In March, the California Department of Developmental Services released its rate study for 2019, which said that to provide adequate resources for people with developmental disabilities, the state would need to allocate $1.8 billion. The study also found that outside of the minimum wage and overtime increases, payment rates were relatively unchanged between 2003 and 2015.
Chance and Bell-Jones said the nonprofit is trying to make legislators understand the importance of their services and to make sure workers are compensated fairly and to add money in the 2019-20 state budget accordingly.
More choices for the disabled
The 1969 Lanterman Developmental Disabilities Services Act outlines the rights and responsibilities of Californians with developmental disabilities, and created regional centers to coordinate services and support for these individuals and their families.
Choices, which started in 1988, receives clients from 21 regional centers, including Alta California Regional Center in Sacramento. It operates on five principles, which include letting individuals choose where to live, creating a support system and involving the community.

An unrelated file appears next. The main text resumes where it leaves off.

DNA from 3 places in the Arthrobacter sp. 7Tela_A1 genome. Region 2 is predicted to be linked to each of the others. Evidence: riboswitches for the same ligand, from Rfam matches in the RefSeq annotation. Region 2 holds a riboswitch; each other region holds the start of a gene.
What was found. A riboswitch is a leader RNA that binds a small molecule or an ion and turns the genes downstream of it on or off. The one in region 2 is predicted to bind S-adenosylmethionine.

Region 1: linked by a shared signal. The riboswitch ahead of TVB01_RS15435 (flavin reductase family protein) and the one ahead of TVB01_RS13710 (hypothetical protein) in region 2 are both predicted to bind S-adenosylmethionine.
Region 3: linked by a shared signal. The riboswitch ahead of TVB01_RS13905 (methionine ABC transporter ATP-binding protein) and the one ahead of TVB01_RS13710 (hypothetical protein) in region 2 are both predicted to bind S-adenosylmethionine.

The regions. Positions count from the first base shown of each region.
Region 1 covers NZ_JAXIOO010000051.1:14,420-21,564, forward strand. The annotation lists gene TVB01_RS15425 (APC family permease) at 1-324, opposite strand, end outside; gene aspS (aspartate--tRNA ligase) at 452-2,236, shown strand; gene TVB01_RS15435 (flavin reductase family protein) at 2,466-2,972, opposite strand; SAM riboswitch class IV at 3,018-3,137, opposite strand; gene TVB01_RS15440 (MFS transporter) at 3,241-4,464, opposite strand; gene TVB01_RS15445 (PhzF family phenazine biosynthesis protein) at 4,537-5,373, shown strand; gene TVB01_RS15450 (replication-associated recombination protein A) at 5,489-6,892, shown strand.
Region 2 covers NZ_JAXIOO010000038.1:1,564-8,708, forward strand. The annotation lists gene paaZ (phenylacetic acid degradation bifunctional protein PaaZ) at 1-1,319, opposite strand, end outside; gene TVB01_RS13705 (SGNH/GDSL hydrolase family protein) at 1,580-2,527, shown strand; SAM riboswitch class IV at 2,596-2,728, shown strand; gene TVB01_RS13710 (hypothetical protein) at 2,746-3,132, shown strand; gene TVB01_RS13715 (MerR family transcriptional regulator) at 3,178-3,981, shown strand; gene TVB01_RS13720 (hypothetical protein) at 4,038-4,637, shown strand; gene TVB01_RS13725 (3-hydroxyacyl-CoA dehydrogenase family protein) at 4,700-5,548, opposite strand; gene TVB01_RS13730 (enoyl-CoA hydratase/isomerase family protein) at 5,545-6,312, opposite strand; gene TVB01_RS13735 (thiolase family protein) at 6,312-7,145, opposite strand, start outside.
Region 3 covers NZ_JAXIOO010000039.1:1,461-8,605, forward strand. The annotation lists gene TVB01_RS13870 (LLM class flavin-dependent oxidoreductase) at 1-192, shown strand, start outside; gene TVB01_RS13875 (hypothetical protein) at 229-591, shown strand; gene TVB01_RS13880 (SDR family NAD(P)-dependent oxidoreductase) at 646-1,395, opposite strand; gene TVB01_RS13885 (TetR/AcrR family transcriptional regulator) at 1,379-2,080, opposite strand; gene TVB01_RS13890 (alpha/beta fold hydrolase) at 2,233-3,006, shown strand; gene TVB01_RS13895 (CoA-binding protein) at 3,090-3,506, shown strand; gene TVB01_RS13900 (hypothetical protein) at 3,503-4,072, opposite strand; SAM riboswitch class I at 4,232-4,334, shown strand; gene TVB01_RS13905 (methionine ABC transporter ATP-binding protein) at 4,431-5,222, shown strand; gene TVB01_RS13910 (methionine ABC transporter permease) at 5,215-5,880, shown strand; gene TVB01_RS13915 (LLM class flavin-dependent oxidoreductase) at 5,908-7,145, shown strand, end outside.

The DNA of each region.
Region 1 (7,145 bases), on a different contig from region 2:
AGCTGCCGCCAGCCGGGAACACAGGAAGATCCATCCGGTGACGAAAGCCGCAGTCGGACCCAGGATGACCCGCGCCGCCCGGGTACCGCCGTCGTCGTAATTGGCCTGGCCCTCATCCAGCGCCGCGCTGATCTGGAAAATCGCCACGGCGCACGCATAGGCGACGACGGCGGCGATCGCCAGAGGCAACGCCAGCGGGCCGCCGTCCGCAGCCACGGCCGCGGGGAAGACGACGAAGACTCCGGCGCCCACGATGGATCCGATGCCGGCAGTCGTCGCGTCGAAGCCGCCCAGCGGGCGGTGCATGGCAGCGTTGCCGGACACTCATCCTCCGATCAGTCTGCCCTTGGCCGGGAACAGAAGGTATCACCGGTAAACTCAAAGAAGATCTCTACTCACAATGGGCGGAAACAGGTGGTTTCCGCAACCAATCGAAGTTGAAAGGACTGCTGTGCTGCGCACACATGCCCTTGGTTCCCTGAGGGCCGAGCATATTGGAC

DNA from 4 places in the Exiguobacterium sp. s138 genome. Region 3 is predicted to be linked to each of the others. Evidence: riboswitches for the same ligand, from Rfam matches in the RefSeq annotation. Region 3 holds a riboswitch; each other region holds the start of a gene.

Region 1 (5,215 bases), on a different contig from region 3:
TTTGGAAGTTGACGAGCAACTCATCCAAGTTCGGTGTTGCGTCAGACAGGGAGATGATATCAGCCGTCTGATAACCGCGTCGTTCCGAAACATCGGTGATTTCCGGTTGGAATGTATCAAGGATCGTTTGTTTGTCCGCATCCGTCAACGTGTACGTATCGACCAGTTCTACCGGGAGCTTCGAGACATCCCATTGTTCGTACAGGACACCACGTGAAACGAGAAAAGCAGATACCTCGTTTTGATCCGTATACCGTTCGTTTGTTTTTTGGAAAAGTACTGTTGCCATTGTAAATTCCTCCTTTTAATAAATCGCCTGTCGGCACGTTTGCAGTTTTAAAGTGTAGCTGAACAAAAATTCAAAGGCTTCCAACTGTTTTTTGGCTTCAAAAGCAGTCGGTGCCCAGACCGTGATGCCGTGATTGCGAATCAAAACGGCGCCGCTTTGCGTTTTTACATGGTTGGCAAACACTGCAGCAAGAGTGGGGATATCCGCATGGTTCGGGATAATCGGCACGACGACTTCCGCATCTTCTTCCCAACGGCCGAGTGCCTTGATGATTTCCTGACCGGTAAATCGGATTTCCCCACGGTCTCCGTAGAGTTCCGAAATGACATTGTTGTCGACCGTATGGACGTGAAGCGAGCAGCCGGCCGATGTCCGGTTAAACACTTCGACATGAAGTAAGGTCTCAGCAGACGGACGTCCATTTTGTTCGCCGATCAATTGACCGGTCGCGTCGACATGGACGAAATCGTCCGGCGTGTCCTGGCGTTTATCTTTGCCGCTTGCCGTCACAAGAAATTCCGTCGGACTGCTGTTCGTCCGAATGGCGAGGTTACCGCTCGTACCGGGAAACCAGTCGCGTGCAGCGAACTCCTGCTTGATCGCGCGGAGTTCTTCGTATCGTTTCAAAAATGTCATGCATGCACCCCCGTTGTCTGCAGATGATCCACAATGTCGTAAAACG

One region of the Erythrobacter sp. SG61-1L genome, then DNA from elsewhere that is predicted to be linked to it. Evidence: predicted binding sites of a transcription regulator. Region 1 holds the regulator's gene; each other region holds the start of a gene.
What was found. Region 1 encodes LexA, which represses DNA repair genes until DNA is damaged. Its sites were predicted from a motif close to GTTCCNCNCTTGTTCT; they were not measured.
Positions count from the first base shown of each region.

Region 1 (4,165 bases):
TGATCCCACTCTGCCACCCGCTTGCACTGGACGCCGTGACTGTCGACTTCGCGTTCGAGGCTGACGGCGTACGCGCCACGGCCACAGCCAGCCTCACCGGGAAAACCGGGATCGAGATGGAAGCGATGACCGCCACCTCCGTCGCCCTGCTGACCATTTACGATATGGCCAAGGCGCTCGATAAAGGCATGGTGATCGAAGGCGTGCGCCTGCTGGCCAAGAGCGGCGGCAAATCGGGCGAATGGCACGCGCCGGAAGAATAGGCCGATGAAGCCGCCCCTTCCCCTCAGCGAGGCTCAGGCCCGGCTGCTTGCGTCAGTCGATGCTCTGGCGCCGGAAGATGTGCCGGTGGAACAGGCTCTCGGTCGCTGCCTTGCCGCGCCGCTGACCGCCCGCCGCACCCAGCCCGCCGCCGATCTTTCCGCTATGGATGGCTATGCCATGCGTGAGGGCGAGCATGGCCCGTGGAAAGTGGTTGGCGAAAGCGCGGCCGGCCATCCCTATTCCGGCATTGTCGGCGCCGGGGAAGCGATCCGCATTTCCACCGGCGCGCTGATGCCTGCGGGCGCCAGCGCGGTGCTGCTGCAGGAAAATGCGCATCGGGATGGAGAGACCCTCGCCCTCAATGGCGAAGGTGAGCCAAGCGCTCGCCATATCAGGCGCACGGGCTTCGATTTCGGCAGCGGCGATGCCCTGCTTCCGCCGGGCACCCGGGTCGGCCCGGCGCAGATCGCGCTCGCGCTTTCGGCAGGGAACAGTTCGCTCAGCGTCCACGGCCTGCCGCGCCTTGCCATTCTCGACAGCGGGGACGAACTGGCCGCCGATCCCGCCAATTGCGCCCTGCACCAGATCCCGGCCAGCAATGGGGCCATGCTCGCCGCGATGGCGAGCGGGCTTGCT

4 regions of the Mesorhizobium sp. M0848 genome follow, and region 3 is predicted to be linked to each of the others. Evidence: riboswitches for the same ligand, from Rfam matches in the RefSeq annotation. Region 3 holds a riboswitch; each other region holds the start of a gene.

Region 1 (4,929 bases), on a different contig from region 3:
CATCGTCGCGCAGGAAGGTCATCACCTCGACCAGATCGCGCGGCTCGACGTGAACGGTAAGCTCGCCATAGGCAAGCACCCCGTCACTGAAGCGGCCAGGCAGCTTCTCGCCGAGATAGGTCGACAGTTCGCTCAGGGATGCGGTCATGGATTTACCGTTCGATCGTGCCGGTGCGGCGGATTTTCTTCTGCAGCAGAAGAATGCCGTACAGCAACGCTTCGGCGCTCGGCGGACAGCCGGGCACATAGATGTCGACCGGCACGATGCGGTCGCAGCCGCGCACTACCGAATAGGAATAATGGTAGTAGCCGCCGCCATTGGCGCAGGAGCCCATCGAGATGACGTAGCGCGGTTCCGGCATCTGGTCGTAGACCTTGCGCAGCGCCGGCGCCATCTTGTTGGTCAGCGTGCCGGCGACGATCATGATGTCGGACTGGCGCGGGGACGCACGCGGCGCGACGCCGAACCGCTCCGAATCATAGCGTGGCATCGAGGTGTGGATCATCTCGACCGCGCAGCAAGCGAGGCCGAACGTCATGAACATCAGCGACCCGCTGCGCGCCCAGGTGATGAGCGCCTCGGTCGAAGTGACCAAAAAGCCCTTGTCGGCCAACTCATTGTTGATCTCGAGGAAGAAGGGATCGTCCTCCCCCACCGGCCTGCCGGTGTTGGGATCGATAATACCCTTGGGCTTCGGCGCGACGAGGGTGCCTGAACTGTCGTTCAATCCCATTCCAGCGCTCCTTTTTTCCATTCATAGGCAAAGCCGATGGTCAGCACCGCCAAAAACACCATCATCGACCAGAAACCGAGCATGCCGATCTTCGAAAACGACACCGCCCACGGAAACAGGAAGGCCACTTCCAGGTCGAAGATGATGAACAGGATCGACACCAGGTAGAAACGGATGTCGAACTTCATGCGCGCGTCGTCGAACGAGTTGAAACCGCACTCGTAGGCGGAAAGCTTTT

Chance says that people with disabilities often aren’t given enough options.
“If somebody says, ‘Do you want a piece of fruit?’ And the only fruit you know about is an apple and a banana, you’re going to choose an apple or a banana. You don’t know that orange exists,” she said. “So you’re not really giving anybody a choice if they don’t know what all the options are.”
Chance has first-hand experience. Her husband, Richard, suffered a traumatic brain injury in a 2006 car collision. Now, he lives with anxiety and post-traumatic stress disorder. She says that all she wants for him is to be happy and to never feel scared.
“It’s not about what I think Richard should do. It needs to be what Richard thinks Richard should do,” she said.
This shift toward “person-centered planning” began a year ago. Now, all Choices staffers have been trained in the principles. They are also being incorporated into the nonprofit’s day services, which teach clients vocational training, community integration, self-advocacy, self-expression and functional living skills. Choices offers these services in Elk Grove, Loomis, Rancho Cordova, Roseville, South Lake Tahoe and Truckee.